Which leads me to wonder about another issue that is enjoying a lot of buoyancy these days. And that is the matter of the changes in the law in Israel that will eventually mandate that yeshiva boys or men perform some sort of national service or, if they prefer, join the IDF in some capacity as a way of sharing the burden of service and building the State of Israel.

The Right-leaning yeshiva world, led by some formidable personalities, has couched this debate and the proposed changes in terms of the center’s and Left’s determination to downgrade if not trample over the Torah and the so-called Torah lifestyle in Eretz Yisrael. While Israel certainly has its share of those who simply and unfortunately do not understand the attachment between modern Jewry and Torah, to characterize them as people opposed to Torah or desirous of its destruction in some way is just a colossal distortion of reality.

The nature and dynamic of these kinds of debates force both sides to take extreme and maximalist positions so as to draw the attention of the media and rally the troops in their camps. To that end, when it comes to the two-state solution deal, we have PA President Abbas demanding a halt to all settlement-building, which includes building in half of Israel’s declared capital city—in eastern Jerusalem. At the other end, there is MK Bennett saying that the idea of a two-state solution is past its time and is now unworkable and irrelevant.

In the chareidi-national service debate, one side is saying that the IDF needs the chareidim and that they have to share the burden. The other side is screaming and protesting about kavod HaTorah and the lack thereof and the chiloni objective to destroy Torah and the Torah lifestyle in Israel.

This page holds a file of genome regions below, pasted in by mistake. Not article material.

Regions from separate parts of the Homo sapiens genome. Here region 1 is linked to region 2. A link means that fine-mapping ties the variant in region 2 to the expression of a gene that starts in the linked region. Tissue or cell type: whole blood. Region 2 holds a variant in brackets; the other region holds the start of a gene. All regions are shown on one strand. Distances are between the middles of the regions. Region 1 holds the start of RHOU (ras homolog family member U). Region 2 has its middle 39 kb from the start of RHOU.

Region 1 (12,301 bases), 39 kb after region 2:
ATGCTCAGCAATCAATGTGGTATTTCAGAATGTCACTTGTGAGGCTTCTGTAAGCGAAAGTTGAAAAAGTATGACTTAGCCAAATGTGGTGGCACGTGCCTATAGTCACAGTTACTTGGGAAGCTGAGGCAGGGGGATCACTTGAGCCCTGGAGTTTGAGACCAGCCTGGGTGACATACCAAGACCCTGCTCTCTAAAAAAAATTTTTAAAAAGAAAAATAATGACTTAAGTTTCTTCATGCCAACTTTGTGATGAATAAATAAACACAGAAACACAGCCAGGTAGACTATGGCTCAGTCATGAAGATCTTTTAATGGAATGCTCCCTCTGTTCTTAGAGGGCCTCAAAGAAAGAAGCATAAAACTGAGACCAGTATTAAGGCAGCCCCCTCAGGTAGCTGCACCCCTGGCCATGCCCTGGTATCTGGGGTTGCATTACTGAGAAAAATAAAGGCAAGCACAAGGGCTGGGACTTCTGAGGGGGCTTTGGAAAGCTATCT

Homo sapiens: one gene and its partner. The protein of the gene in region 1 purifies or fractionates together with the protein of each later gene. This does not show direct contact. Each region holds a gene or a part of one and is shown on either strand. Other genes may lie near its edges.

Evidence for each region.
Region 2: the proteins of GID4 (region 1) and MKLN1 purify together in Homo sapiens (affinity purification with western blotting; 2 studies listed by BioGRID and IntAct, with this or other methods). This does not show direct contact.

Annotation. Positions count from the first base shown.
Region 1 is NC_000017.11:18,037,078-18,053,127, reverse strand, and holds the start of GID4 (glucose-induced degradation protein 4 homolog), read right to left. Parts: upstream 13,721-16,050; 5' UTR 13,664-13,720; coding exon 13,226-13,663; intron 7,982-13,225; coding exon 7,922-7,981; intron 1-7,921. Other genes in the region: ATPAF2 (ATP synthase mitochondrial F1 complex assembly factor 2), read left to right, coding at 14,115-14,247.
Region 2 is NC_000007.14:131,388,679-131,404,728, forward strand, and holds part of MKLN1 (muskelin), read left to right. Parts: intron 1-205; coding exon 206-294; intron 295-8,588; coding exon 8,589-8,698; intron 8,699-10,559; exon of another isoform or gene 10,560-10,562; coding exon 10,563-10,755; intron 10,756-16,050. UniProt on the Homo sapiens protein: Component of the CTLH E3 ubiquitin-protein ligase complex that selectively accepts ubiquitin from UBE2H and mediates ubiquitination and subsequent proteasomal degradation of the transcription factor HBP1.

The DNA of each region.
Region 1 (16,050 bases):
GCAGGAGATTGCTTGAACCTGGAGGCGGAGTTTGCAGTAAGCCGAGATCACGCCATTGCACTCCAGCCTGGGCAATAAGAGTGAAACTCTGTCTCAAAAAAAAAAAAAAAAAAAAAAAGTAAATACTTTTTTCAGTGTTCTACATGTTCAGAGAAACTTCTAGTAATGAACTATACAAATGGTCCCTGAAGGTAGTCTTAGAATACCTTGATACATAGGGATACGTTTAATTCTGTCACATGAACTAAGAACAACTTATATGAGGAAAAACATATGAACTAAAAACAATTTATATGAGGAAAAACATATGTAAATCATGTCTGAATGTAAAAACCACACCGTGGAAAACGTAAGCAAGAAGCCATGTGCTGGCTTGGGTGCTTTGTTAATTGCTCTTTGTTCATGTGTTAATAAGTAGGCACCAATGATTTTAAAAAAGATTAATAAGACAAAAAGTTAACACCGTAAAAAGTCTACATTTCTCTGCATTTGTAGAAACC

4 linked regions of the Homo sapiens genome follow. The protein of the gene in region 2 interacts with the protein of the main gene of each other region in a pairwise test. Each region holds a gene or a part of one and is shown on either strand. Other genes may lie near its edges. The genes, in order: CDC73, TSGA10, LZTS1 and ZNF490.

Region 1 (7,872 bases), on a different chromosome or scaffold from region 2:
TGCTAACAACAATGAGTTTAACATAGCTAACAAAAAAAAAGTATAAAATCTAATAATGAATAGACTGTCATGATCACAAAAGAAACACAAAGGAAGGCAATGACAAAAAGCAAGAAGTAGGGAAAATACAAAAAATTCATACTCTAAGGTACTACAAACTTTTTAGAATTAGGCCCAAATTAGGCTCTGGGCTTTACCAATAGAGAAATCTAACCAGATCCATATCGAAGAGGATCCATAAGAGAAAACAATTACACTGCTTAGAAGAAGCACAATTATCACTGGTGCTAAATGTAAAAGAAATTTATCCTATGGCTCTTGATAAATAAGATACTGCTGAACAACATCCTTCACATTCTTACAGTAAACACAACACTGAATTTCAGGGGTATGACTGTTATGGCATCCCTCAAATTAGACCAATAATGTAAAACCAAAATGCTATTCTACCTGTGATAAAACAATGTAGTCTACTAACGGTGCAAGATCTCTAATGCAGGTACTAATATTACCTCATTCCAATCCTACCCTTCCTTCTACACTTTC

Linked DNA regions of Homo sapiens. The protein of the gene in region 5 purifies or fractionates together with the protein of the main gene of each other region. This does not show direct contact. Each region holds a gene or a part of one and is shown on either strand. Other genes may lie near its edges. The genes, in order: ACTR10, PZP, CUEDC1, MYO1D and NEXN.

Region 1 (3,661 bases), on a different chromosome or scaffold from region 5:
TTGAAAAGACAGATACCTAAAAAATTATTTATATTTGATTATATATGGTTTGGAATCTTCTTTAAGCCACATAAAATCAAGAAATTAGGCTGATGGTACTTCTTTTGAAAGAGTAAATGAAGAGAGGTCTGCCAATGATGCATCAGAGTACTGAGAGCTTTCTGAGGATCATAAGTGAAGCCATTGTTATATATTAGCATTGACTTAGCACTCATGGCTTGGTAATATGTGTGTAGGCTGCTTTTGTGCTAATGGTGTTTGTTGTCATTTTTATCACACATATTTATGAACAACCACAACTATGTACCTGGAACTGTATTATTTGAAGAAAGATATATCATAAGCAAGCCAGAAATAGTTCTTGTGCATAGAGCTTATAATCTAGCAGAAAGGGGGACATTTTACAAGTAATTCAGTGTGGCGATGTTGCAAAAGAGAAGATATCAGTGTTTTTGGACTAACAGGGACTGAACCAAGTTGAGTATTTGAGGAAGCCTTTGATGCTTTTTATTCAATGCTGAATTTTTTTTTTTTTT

Every levelheaded person knows and understands that no yeshiva student will be dragged out of the houses of study, forced into uniform, and stationed at the front lines. Nevertheless, that is the imagery being created by some.

It has been stated here on several occasions when we addressed this compelling issue that considering that the new Perry Law is not slated to be fully instituted until 2017, there will most likely be many changes made to the law between now and then. It is even more likely that over the next few years there will be new elections and a new government will be formed that will include the chareidi parties in the Knesset. You can rest assured that if that scenario comes to fruition, the first item of legislative business will be the scrubbing of the Perry Law.